It had the desired effect.
“When she said that, I was, like, ‘That’s surprising and refreshing,’” said Nicholas Kumburis, a centrist from Parsippany who is the state chair of the fledgling, centrist Alliance Party. “She wasn’t going to just be a puppet.”
In the estimation of Michael Soriano, the Democratic mayor of Parsippany, this was “the smarter way to counter what we saw in 2016”—to not run as, in his words, “the as-loud and as-bombastic” candidate. She broke from Democratic orthodoxy, too, in areas like defense spending and taxes for large government programs—worried as she was that the brunt could fall disproportionately to her would-be constituents.
Finn Wentworth, a major donor who had contributed to Frelinghuysen in the past, credited this more middle-of-the-road approach for his ground-shifting switch to Sherrill. “Frankly, 20 years ago, she would have been a Kean Republican,” referring to Tom Kean, the former New Jersey governor. “She was not an extremist for left-wing causes or right-wing causes. … Put cable news aside. The vast majority of us live in the middle. And that’s where her voice comes from.”
In August, on MSNBC, Moulton pointed to Sherrill as somebody with a winning formula for her district who also could be part of an answer to the intractable partisanship of D.C. “It’s important that we are a party that embraces a diversity of ideas and is willing to embrace people like Alexandria Ocasio-Cortez … and also amazing veterans like Mikie Sherrill … who is a much more centrist Democrat who can actually win a tough seat and take it back from a Republican, a seat that Alexandria would not be able to win.”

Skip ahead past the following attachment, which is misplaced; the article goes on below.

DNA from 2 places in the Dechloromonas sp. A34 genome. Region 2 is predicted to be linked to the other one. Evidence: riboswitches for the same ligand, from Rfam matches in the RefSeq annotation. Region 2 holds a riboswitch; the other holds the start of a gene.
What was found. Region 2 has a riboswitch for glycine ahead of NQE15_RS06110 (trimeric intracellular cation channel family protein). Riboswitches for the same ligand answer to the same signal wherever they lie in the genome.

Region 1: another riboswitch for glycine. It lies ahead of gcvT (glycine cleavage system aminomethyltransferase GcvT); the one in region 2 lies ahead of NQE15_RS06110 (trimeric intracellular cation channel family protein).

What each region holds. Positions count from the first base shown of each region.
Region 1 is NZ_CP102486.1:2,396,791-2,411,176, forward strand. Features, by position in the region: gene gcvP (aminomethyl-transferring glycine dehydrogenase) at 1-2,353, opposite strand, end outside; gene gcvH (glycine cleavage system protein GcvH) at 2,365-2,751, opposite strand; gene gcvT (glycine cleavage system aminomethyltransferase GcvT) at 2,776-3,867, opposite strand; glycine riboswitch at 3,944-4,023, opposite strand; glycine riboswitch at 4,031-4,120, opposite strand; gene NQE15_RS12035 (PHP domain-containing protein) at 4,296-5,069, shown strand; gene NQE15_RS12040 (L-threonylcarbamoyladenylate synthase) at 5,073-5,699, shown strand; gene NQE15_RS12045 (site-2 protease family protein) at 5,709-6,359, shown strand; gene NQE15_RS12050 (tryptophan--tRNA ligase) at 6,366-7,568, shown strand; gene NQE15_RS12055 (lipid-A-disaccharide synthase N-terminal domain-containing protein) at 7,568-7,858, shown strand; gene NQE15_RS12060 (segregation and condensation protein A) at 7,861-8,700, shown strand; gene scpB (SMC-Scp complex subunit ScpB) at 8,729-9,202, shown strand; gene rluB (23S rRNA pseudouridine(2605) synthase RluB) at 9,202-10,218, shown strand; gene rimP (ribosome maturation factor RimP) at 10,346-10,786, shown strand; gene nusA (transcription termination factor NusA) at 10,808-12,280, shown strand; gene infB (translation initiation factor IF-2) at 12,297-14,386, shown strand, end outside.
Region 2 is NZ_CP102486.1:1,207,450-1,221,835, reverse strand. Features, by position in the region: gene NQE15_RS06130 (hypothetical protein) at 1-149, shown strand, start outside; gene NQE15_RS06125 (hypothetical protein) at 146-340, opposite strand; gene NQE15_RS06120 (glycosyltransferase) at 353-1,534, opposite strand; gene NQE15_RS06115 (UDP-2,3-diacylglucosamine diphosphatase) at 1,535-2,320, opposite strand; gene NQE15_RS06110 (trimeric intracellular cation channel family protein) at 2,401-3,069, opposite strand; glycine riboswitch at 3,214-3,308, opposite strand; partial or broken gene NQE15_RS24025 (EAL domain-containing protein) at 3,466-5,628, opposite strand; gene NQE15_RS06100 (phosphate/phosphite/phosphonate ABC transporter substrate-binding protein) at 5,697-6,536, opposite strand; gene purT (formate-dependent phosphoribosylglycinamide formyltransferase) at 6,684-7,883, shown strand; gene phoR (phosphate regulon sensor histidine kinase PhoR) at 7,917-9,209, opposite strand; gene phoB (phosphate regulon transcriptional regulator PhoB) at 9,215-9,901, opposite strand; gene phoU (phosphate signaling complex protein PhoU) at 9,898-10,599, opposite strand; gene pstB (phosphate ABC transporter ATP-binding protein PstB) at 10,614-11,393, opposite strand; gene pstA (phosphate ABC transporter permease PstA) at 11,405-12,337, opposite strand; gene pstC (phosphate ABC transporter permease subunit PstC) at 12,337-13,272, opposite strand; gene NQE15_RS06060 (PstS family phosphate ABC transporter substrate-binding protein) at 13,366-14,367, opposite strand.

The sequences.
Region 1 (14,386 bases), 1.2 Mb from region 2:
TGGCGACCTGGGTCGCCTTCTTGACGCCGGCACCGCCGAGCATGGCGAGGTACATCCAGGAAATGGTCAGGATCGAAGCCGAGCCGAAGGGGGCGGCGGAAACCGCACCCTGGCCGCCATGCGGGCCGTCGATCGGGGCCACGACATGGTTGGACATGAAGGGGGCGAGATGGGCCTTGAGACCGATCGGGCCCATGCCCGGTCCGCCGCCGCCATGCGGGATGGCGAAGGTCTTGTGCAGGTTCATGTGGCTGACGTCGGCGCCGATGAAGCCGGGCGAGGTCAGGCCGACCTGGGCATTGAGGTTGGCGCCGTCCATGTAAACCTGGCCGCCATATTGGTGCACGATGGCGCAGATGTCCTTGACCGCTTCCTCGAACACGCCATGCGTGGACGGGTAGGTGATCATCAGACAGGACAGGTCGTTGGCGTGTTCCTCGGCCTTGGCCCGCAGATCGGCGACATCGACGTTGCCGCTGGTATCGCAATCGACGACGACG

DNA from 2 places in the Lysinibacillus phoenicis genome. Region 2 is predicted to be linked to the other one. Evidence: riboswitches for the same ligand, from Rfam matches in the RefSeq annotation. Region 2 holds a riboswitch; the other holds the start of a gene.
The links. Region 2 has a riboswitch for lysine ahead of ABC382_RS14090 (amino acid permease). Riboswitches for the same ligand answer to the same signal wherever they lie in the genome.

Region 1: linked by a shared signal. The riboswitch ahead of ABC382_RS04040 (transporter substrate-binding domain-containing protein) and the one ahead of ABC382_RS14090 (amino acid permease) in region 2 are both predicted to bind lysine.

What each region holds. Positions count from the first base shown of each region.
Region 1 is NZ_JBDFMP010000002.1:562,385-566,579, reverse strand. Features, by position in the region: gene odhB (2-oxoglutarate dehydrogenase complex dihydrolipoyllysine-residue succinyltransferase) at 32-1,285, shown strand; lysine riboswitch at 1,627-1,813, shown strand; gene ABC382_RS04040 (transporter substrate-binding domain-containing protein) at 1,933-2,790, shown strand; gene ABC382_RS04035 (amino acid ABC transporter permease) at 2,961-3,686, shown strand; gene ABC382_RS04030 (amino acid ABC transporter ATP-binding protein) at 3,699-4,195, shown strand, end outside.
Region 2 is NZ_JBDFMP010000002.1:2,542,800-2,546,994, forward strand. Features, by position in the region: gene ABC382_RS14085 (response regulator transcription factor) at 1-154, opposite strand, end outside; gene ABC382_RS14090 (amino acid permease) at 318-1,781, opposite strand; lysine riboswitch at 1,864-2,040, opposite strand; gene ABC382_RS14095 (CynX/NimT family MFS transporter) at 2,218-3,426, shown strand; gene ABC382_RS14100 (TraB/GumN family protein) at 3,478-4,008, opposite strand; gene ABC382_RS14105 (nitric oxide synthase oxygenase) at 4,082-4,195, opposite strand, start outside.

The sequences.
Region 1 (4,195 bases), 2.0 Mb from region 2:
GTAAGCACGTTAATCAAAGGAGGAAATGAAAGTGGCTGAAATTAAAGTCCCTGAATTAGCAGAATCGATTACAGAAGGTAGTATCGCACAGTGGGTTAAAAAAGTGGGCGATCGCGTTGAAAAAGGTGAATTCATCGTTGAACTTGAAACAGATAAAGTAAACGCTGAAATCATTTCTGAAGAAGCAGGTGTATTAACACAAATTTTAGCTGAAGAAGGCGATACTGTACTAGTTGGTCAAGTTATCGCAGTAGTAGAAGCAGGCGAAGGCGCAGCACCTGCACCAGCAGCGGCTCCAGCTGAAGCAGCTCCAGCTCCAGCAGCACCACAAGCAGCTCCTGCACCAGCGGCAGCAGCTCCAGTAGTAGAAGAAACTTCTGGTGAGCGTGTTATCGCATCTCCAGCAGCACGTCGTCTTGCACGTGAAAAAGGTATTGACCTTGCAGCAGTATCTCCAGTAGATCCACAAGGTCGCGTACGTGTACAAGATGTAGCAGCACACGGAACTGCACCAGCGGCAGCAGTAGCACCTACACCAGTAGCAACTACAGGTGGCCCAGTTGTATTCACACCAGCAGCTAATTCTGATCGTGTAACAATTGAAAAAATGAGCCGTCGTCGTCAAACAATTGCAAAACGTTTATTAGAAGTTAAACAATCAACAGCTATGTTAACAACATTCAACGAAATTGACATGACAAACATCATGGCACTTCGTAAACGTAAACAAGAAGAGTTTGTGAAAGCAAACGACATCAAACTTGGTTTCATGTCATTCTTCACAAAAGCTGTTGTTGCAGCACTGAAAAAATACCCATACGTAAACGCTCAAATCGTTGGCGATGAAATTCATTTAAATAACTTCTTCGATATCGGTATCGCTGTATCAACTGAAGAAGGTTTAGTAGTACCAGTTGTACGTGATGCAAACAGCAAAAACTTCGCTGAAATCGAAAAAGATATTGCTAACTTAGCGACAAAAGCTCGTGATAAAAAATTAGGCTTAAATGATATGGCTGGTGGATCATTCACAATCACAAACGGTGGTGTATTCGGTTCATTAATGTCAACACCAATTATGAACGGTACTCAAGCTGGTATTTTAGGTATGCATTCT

Given that her opponent was considered one of the most conservative in the State Assembly and had been endorsed in a tweet by Trump, it was perhaps not a surprise that, on November 6, Sherrill won. The surprise was that she won by as much as she did—by nearly 15 percentage points, an eye-popping swing in a district that only two years before had opted for Trump and given Frelinghuysen 58 percent of the vote. Gushed one headline: “Why Mikie Sherrill might be the best thing to happen to the Democratic Party in years.”
On a frigid night last month in Montclair, inside a warm diner on the main drag, a man working behind the counter started telling what sounded like an inappropriate joke.
“You know what helicopter pilots are good for?” he said.
“They put themselves in the most dangerous places,” the man said, “for other people’s lives.”
Sitting across from me in a booth, Sherrill emitted a practically audible sigh of relief.
“Oh,” she said, “that’s nice. I have been called an Uber driver—that’s better, thank you—by Marines.”
For politicians, town halls are dangerous places, too, or can be. They’re unpredictable. Who’s going to stand up and ask what? But they make for illustrative snapshots of districts. And a few days after we talked at the diner, Sherrill held her first town hall, which was a priority given her criticism of Frelinghuysen. Outside the Parsippany Police Athletic League, officers directed cars into overflow lots. Inside, in a big gym with walls covered with banners for championship boxing, wrestling and basketball teams, and ads for insurance companies, labor unions and military recruiters, almost 500 people found seats in plastic folding chairs. Local Girl Scouts led the Pledge of Allegiance. A row of veterans of Korea and Vietnam stood by the rear wall.